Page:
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How to Find and Buy Good Used Cargo Containers

Here's an overview of what you need to know to make informed decisions when buying used containers. Choosing a used cargo container can be confusing. Everyone uses their own terms for describing shipping containers and without previous experience with containers, the options can seem overwhelming. Here is a brief guide to make shopping easier. Midwest Storage Containers only deals with quality cargo containers.

Types of Containers

There are two types of containers: standard ocean cargo containers and domestic shipping containers.

Ocean cargo containers are used for shipping goods both overseas and domestically. These containers generally are made of COR-TEN steel. COR-TEN steel is preferred as it's the highest quality container steel and it is preferred on all components of the container. Shipping containers come in two standard lengths: 20' and 40' long. Here are the dimensions for standard sized containers:

  Length Height Width
Standard 20' 20' 8' 6" 8'
Standard 40' 40' 8' 6" 8'
40' High Cube 40' 9' 6" 8'
45' High Cube 45' 9' 6" 8'
One-trip, new 20' cargo container

Domestic shipping containers are used only within the U.S. They are made of either steel or aluminum. Their standard sizes are:

48' shipping container - domestic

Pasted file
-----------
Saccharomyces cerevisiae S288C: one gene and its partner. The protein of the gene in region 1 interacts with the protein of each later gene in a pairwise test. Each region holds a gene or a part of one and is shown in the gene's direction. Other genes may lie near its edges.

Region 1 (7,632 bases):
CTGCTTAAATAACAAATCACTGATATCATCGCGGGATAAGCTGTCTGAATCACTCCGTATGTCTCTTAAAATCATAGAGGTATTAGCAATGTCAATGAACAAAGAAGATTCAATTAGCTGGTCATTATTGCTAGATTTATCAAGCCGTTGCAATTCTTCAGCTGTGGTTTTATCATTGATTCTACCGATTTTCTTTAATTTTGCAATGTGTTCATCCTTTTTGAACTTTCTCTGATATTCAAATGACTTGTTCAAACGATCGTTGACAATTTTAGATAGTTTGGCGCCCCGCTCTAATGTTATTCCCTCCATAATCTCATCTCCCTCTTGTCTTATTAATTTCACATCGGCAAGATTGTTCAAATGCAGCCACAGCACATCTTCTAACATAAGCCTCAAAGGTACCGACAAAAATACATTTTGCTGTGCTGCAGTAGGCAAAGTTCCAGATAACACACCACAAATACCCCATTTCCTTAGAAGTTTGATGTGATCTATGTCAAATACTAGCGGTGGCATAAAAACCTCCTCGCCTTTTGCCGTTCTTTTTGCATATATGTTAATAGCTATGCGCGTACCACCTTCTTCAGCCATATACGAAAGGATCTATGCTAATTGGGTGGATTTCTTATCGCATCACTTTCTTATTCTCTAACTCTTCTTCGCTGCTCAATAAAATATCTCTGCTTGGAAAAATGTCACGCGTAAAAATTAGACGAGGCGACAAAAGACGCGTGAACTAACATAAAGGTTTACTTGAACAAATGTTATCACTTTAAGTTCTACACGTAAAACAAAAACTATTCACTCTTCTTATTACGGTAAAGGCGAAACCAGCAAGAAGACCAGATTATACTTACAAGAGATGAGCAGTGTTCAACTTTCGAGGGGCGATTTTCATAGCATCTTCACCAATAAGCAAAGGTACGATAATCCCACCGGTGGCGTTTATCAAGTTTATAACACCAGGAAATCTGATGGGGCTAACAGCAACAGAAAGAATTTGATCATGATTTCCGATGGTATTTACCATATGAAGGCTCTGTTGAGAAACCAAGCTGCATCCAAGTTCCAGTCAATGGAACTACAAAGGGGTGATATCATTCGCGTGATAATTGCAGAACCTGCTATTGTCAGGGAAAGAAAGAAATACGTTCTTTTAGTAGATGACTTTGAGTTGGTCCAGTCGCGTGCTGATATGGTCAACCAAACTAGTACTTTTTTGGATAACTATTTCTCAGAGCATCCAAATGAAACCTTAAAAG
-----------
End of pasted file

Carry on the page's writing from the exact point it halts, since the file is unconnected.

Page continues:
Length Height Width
Domestic 45' 45' 9' 6" 8' 6"
Domestic 48' 48' 9' 6" 8' 6"
Domestic 53' 53' 9' 6" 8' 6"

Grades of Containers

Container sizes are standardized; however, they age at different rates. There is no universal grading system for shipping containers, but the universal language for describing them: "one-trip/new"; "cargo-worthy"; "wind and water tight"; "as is." Here are descriptions of what each means:

One Trip/New The container was manufactured in China and shipped to the U.S. It is being sold to you relatively quickly after arrival in the U.S
Cargo-worthy The container is no longer considered "new", but is still certified to ship goods overseas. It is wind and water tight and structurally can handle the rigors of overseas shipping.
Wind and Water Tight The container is wind and water tight. While it may be cargo-worthy, a qualified surveyor has not inspected it to ensure that it is.
As Is The container may have a leak or damage.

How to Examine a Used Container

When you examine a container, here are some things to keep in mind:

  1. Check to make sure the container is wind and water tight. Shut yourself in the container and look for daylight. Inspect any rust areas to make sure it is only surface rust. Containers will accumulate surface rust long before a hole is formed.
  2. Look to make sure the doors open and close correctly and completely. Look for intact door seals and sturdy floors with no soft spots. Examine any inserts (repairs of holes are welded on the outside and caulked on the inside); they should be properly installed and repainted.
  3. Look for corrosion and rust under door seals and hardware.
  4. Check for major dents in the sides or the roof; there should be none.
  5. Make sure there is no evidence of contamination or foul odors (e.g., hides can be transported in containers, leaving a strong odor).

Midwest Storage Containers is committed to helping you find the right used container to meet your needs. We carefully examine all the containers we sell. If you have questions about our cargo containers or how to pick a used storage container, call us!  1-888-782-2363

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